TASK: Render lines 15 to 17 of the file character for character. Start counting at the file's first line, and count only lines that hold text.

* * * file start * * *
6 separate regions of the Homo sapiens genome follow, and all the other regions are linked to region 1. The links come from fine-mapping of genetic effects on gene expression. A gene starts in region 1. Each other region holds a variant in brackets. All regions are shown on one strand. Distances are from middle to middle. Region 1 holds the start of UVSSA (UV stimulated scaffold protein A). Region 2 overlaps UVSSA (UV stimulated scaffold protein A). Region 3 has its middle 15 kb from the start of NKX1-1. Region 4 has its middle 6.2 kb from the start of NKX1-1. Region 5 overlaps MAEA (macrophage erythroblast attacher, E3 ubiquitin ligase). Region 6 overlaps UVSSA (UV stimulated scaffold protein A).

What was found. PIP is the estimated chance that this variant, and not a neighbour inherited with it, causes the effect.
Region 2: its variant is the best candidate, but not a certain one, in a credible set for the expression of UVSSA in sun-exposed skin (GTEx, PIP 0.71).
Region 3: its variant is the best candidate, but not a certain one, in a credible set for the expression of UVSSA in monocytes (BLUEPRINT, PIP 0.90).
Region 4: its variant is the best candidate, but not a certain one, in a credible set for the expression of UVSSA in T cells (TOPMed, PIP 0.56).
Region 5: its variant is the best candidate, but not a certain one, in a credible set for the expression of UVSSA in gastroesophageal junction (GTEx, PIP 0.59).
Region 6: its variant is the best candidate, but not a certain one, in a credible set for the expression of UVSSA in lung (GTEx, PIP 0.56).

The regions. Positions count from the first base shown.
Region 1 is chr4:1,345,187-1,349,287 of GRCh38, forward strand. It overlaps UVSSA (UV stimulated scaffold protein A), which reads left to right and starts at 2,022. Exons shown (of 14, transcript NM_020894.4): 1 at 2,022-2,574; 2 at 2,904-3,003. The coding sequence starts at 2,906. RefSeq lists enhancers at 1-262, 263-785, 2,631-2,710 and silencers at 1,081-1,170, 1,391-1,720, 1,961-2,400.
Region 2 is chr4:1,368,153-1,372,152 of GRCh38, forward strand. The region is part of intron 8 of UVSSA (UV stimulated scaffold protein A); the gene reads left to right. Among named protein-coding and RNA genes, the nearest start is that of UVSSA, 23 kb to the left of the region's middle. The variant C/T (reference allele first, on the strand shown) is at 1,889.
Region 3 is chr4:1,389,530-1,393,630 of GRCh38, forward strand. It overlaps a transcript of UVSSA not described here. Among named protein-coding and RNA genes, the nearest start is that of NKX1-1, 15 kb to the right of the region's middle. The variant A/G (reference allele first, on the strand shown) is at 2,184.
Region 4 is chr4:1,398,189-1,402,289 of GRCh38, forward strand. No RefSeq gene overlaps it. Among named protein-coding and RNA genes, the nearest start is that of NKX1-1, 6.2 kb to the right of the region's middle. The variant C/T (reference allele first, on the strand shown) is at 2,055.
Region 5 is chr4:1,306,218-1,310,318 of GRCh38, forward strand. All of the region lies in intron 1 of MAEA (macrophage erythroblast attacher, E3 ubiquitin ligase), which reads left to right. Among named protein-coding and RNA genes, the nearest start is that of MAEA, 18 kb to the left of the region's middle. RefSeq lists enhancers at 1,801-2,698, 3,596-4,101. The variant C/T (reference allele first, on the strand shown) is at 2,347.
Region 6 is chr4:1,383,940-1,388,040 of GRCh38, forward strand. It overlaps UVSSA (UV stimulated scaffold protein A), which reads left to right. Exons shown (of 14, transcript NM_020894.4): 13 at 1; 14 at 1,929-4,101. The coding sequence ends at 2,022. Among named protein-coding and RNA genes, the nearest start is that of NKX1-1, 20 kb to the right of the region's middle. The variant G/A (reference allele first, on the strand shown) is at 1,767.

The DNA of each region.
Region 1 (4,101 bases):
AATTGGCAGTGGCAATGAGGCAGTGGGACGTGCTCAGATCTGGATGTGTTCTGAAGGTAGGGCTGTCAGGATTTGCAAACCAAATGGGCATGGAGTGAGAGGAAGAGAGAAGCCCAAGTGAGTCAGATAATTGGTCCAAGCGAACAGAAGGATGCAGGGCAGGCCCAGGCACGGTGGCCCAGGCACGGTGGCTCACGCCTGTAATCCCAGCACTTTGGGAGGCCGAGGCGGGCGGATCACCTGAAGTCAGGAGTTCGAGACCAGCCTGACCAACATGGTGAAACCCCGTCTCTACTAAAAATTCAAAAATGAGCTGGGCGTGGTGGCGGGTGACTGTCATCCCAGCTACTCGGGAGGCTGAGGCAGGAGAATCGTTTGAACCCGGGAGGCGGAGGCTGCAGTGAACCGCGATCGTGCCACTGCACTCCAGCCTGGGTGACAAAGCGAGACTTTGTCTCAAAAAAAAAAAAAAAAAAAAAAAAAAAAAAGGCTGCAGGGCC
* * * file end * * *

The DNA of each region.
Region 1 (4,101 bases):
AATTGGCAGTGGCAATGAGGCAGTGGGACGTGCTCAGATCTGGATGTGTTCTGAAGGTAGGGCTGTCAGGATTTGCAAACCAAATGGGCATGGAGTGAGAGGAAGAGAGAAGCCCAAGTGAGTCAGATAATTGGTCCAAGCGAACAGAAGGATGCAGGGCAGGCCCAGGCACGGTGGCCCAGGCACGGTGGCTCACGCCTGTAATCCCAGCACTTTGGGAGGCCGAGGCGGGCGGATCACCTGAAGTCAGGAGTTCGAGACCAGCCTGACCAACATGGTGAAACCCCGTCTCTACTAAAAATTCAAAAATGAGCTGGGCGTGGTGGCGGGTGACTGTCATCCCAGCTACTCGGGAGGCTGAGGCAGGAGAATCGTTTGAACCCGGGAGGCGGAGGCTGCAGTGAACCGCGATCGTGCCACTGCACTCCAGCCTGGGTGACAAAGCGAGACTTTGTCTCAAAAAAAAAAAAAAAAAAAAAAAAAAAAAAGGCTGCAGGGCC